I’m just finishing an investigative book on contraception, and I want to weep when women tell me their stories of being “popped on the pill” for acne as an adolescent, and – like a frog slowly being boiled alive – not realising until years have passed that a particular pill has turned them into a different person: fatigued, depressed and stressed. Sometimes their relationships and libidos crash, too – 21% in our poll reported lowered sex drive on the pill, as well as pain around the vulva, thanks to the lack of natural hormones.

Most people choosing to go on the pill or have an implant or injection are schoolgirls: 64% start hormonal contraception as teenagers, and TikTok is infinitely more powerful than a one-hour sex education class. They’re watching Love Island influencers using the Natural Cycles app, measuring their basal body temperatures every morning, and staying miraculously free of synthetic hormones and pregnancies.

Jennifer Takhar at the ISG International Business School in Paris recently published a paper on the reasons behind falling pill prescription rates in western Europe, and says: “Our research shows that peers on social media are influencing young women’s choices, and reshaping perceptions of risk and side-effects, and at the same time social media is delegitimising the authority of health professionals.”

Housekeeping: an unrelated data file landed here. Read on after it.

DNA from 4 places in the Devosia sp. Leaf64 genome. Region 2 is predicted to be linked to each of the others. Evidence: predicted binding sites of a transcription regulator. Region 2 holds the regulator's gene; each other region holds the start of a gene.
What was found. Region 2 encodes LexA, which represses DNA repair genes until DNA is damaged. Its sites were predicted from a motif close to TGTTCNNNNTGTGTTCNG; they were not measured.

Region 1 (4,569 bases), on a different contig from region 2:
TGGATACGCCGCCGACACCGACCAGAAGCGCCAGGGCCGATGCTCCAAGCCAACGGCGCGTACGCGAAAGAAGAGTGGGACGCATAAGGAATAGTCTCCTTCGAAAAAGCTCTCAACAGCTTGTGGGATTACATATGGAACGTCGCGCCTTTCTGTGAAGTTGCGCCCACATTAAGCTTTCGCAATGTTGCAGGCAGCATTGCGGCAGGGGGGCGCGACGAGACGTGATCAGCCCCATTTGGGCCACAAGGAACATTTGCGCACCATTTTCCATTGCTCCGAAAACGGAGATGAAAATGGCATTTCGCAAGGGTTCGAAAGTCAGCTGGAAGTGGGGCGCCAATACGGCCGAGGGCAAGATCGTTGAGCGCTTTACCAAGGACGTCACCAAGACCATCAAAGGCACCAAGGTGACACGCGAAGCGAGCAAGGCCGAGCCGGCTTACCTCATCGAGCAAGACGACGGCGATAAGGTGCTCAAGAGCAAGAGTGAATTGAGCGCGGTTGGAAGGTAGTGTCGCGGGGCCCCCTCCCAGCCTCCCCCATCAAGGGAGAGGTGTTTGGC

Takhar’s team interviewed women in Denmark and Germany about their growing concerns voiced on social media, and the trend towards fertility awareness methods and “green sex”. While the English hashtag is often #quittingbirthcontrol, the Germans have coined a portmanteau word: #Pillenmüdigkeit – or pill fatigue. Despite the pushback online, the German abortion rate is only six per 1,000 women – far, far less than the UK. So what are we doing wrong?

I think not listening to women’s lived experiences is a huge problem, yet as we know, doctors have no time. The received wisdom is that women should try a pill for three months “until it settles down”, but we need to be more responsive and ready to help women change brands and methods quickly. Our poll showed almost a third of women could not name the pill they were on, and most have no idea that each synthetic progestin has a different effect – some are more androgenic and masculinising, and some are more estrogenic and feminising. It’s sometimes worth asking for a different brand.

Also, the contents of the pill, implant, injection, coil, vaginal ring and patch are all synthetic progestins, and sometimes synthetic estrogens, many of which have not changed much for half a century. There are newer and apparently better-tolerated pills available that contain body-identical estrogens (but synthetic progestins); the three in the UK are Zoely, Qlaira and Drovelis. These cost the NHS around £8 a month compared to about £2 for the older pills, so the authorities are not racing to prescribe them.

We need to make our voices heard and ask for better – and more honest – medical information about hormonal contraception and side-effects, or else TikTok will continue to drown out doctors. Surprisingly, the government would like to hear more, and Prof Lesley Regan – the gynaecologist and women’s health ambassador who is targeting gender inequalities in the system – is asking women to participate in a women’s reproductive health survey that is now open for comments. We have fought for period power – now we need pill power, too.